in complexity, model software decomposition allows the complexity to remain manageable by the
modeler or team. Not only does a modular approach allow for the logical distinction of system
processes, but it also enables a diverse team to work together on a single project. Experts can create
sub-modules based on their unique knowledge without needing to understand other elements in the
system. Breaking code into sub-modules provides the added benefit of streamlining the revision
process. For instance, if new battery technology changes the choices available for personal
automobiles, only the ‘light-duty vehicle’ module may need to be updated leaving the other sub-
modules untouched.
2.3.2 Evaluation
Building a model is an ongoing balance between the desire for perfection and the cost of adding
additional features or modifying certain elements for greater fidelity. Models can be evaluated in a
variety of ways, and subjecting the model to open criticism will help ensure the required level of
The first method of evaluation starts within the team and entails a thorough project review. Is
the model able to obtain insight into the targeted question? Does it contain all the critical elements
from the initial project vision? In principle, such a review is no different from any project post-
mortem. The review serves as an opportunity to gather the full set of stakeholders involved in the
project and provides a context for looking critically at the project.
The next step in evaluation is to submit the model for discussion and review through
conferences and publications. With the attention of a greater number of experts and viewpoints,
many hidden assumptions, inappropriate data choices, or specification errors can be brought to the
surface. Pushing this process to the fullest extent, it can be beneficial to make the project completely
open source: sharing not only the conclusions and outputs of the model but also the very source
code used to compile it. Giving the community access to this code allows for the detection of
programming as well as model-logic errors and might lead to useful modifications to the code that
can be absorbed into the core development effort.
Finally the model output can be benchmarked against other models and against historical
results. Given a set of consistent inputs, how do the model’s outputs compare to existing well-
known models in use? Can differences be explained, and if so is it due to defensible choices in the
current modeling effort? If the purpose of the model is to provide forecasting, it is also useful to
view the model’s performance against historically observed data. As a regular publication the Energy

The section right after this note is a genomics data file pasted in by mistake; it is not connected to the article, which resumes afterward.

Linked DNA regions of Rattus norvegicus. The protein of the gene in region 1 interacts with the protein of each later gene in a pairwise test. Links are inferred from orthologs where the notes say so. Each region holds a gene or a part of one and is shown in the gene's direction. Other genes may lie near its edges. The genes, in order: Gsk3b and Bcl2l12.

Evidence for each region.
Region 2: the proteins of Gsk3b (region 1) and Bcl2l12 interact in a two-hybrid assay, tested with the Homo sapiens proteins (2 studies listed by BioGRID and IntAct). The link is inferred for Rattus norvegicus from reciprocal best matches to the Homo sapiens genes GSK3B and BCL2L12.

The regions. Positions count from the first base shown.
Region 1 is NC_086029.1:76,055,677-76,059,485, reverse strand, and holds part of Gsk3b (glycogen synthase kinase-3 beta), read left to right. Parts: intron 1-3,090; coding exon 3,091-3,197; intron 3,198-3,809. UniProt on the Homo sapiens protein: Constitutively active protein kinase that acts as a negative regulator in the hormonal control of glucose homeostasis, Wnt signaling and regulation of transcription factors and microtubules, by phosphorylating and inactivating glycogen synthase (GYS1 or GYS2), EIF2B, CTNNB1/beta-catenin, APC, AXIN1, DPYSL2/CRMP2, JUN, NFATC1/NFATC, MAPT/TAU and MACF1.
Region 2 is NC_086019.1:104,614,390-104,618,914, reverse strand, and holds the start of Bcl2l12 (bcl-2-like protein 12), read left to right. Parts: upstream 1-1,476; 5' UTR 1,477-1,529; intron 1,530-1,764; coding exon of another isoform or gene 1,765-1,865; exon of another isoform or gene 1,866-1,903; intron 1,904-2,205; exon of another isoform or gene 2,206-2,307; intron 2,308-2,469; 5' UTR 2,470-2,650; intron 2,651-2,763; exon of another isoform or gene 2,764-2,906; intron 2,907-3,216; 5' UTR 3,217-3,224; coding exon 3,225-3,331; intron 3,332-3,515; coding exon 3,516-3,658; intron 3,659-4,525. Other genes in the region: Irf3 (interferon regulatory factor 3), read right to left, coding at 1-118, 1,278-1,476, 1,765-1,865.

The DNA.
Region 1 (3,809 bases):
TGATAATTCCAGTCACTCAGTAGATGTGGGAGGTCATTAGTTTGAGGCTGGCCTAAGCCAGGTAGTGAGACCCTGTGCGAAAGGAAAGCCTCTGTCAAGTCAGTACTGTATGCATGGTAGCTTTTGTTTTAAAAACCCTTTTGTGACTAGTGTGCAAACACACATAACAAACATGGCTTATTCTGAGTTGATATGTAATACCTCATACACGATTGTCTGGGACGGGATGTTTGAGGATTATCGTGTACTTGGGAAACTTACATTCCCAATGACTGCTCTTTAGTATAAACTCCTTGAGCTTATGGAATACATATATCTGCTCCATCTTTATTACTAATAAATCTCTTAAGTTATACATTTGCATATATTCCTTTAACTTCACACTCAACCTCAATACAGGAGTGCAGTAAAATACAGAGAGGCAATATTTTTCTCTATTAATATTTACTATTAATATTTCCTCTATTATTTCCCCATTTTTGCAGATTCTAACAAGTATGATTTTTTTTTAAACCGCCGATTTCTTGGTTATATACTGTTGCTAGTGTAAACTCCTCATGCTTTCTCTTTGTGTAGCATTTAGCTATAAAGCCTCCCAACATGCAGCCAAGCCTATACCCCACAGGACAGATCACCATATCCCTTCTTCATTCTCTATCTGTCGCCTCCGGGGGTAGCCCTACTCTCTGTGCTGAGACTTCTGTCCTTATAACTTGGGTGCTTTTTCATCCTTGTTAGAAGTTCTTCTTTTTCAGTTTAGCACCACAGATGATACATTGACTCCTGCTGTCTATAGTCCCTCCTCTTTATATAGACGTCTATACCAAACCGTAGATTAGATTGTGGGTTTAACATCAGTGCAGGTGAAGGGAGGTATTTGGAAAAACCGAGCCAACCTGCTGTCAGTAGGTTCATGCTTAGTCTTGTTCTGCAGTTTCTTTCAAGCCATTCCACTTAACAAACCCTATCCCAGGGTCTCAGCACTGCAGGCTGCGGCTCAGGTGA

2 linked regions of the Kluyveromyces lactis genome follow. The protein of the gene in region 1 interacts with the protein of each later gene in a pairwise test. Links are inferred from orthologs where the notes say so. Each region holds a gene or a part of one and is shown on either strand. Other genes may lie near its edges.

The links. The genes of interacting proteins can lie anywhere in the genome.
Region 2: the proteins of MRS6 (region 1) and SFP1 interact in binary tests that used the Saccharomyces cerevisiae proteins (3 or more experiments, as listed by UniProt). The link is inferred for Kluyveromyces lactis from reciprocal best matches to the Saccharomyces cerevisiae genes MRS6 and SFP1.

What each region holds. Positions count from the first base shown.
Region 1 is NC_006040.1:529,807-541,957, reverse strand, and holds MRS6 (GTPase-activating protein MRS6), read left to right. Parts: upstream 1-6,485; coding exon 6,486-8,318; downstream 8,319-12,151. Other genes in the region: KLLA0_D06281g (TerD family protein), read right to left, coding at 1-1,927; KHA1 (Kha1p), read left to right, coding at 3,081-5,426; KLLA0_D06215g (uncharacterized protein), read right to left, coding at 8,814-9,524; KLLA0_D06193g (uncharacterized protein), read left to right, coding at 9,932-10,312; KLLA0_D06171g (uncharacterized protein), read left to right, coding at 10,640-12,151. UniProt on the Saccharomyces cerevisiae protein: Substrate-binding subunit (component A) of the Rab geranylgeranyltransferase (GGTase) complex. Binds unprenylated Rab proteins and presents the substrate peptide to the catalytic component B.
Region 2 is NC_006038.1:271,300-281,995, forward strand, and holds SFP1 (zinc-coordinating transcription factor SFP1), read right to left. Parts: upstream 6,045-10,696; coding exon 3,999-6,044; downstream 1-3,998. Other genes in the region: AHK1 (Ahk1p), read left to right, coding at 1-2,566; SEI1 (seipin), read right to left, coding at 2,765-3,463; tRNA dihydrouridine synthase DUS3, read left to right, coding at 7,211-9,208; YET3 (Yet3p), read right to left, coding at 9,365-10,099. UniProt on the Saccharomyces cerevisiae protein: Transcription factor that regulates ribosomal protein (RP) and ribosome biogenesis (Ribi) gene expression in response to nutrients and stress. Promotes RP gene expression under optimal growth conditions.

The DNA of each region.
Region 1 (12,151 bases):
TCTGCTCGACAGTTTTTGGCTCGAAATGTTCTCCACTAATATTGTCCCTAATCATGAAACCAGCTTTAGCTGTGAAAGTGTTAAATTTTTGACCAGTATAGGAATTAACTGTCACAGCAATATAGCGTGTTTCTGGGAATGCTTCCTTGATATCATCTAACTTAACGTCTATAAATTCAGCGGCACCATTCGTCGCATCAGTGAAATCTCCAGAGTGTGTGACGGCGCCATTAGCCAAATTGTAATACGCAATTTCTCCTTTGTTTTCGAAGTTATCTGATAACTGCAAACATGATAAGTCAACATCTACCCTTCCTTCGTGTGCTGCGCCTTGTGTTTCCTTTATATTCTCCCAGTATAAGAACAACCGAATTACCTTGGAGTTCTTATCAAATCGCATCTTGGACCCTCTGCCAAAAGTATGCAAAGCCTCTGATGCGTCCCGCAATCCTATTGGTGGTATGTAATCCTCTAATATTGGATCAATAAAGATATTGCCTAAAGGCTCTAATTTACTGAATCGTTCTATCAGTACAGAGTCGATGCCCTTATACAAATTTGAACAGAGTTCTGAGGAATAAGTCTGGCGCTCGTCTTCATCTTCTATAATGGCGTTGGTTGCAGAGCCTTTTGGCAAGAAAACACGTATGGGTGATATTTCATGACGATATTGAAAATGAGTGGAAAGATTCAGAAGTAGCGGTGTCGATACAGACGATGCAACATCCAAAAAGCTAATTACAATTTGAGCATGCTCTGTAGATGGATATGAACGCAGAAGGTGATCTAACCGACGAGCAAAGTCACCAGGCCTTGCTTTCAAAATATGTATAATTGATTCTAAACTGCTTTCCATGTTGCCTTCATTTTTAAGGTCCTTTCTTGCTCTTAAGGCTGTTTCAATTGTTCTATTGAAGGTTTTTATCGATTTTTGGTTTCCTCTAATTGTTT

Information Administration (EIA) prepares a report of the performance of NEMS as compared to
historical effort in an effort to understand the disparities and to aid in modifying the model to
improve future performance (EIA, 2010). This useful exercise demonstrates that their model
produces far more accurate results for total U.S. petroleum consumption than for crude oil prices.
Absolute errors in projecting actual consumption ranged from a minimum of 2.0 percent to a
maximum of 9.2 percent, with an average for all years of 3.2 percent in annual outlooks prepared
between 1982 and 2009. Absolute errors in projecting actual crude oil prices were substantially
greater, ranging from a minimum of 6.3 percent to a maximum of 126.3 percent, with an average of
52.5 percent during the same years. The errors in forecasting oil prices are quite large and
underscore the difficulty of tracking this variable due to its high volatility relative to the smaller
fluctuations in observed oil consumption.
Another important process in developing a model’s credibility is participation in formal model-
comparison studies, such as those conducted by Stanford’s Energy Modeling Forum. Modeling
teams adopt similar assumptions that represent individual cases. After simulating these scenarios, the
teams report their results back to a central organizing unit that distributes charts comparing findings
across individual models. These comparisons become even more meaningful when they are
conducted in the presence of major model-using, private and public organizations, which will help to
establish communication between model developers and users and to emphasize how useful the
models are for addressing key issues, problems and decisions.
2.3.3 Improvement